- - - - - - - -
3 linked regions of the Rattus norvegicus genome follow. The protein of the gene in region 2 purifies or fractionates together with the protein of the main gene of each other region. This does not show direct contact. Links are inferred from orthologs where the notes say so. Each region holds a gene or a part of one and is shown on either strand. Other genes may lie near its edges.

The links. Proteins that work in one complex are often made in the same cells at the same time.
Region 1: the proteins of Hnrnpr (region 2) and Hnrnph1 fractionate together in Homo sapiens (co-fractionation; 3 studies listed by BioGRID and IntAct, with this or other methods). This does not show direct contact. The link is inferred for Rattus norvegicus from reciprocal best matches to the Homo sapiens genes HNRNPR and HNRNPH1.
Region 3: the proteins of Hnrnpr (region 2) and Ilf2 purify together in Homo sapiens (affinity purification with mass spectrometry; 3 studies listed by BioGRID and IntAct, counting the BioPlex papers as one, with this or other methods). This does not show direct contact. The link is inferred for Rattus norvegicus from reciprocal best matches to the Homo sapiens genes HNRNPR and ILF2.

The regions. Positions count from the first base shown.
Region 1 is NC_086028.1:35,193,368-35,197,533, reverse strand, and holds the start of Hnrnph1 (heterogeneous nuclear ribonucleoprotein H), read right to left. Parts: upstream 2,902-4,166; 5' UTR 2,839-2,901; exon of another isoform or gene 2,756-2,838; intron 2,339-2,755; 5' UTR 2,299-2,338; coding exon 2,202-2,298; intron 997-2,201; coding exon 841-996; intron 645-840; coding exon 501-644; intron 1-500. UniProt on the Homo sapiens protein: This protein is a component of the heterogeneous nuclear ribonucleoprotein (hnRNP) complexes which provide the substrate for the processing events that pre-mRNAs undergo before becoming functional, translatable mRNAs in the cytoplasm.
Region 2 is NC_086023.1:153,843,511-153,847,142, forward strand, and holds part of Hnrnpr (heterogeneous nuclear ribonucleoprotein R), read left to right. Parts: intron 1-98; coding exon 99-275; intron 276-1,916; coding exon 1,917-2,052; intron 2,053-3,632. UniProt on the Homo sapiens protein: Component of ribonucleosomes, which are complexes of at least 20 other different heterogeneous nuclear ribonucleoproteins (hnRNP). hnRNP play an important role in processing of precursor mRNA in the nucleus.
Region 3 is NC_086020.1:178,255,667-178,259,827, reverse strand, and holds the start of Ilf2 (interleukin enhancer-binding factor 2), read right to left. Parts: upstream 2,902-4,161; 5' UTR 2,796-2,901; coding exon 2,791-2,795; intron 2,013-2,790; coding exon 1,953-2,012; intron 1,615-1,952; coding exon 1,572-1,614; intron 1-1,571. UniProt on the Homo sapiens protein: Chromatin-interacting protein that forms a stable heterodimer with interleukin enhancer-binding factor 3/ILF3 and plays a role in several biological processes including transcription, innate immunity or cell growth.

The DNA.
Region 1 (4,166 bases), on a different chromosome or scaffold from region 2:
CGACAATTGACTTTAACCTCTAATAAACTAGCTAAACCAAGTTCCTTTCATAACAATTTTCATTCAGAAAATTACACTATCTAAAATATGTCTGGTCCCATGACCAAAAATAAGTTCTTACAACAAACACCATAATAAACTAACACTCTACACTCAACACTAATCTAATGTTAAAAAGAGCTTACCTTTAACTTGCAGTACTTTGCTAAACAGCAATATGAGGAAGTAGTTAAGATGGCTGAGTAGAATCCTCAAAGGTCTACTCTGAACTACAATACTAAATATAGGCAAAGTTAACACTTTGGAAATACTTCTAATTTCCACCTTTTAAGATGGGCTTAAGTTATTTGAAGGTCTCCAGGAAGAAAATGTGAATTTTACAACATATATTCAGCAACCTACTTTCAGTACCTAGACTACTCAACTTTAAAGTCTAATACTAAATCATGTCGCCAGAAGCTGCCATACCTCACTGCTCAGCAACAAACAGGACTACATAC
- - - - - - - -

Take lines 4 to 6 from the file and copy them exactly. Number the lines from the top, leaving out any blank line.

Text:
Region 3: the proteins of Hnrnpr (region 2) and Ilf2 purify together in Homo sapiens (affinity purification with mass spectrometry; 3 studies listed by BioGRID and IntAct, counting the BioPlex papers as one, with this or other methods). This does not show direct contact. The link is inferred for Rattus norvegicus from reciprocal best matches to the Homo sapiens genes HNRNPR and ILF2.

The regions. Positions count from the first base shown.
Region 1 is NC_086028.1:35,193,368-35,197,533, reverse strand, and holds the start of Hnrnph1 (heterogeneous nuclear ribonucleoprotein H), read right to left. Parts: upstream 2,902-4,166; 5' UTR 2,839-2,901; exon of another isoform or gene 2,756-2,838; intron 2,339-2,755; 5' UTR 2,299-2,338; coding exon 2,202-2,298; intron 997-2,201; coding exon 841-996; intron 645-840; coding exon 501-644; intron 1-500. UniProt on the Homo sapiens protein: This protein is a component of the heterogeneous nuclear ribonucleoprotein (hnRNP) complexes which provide the substrate for the processing events that pre-mRNAs undergo before becoming functional, translatable mRNAs in the cytoplasm.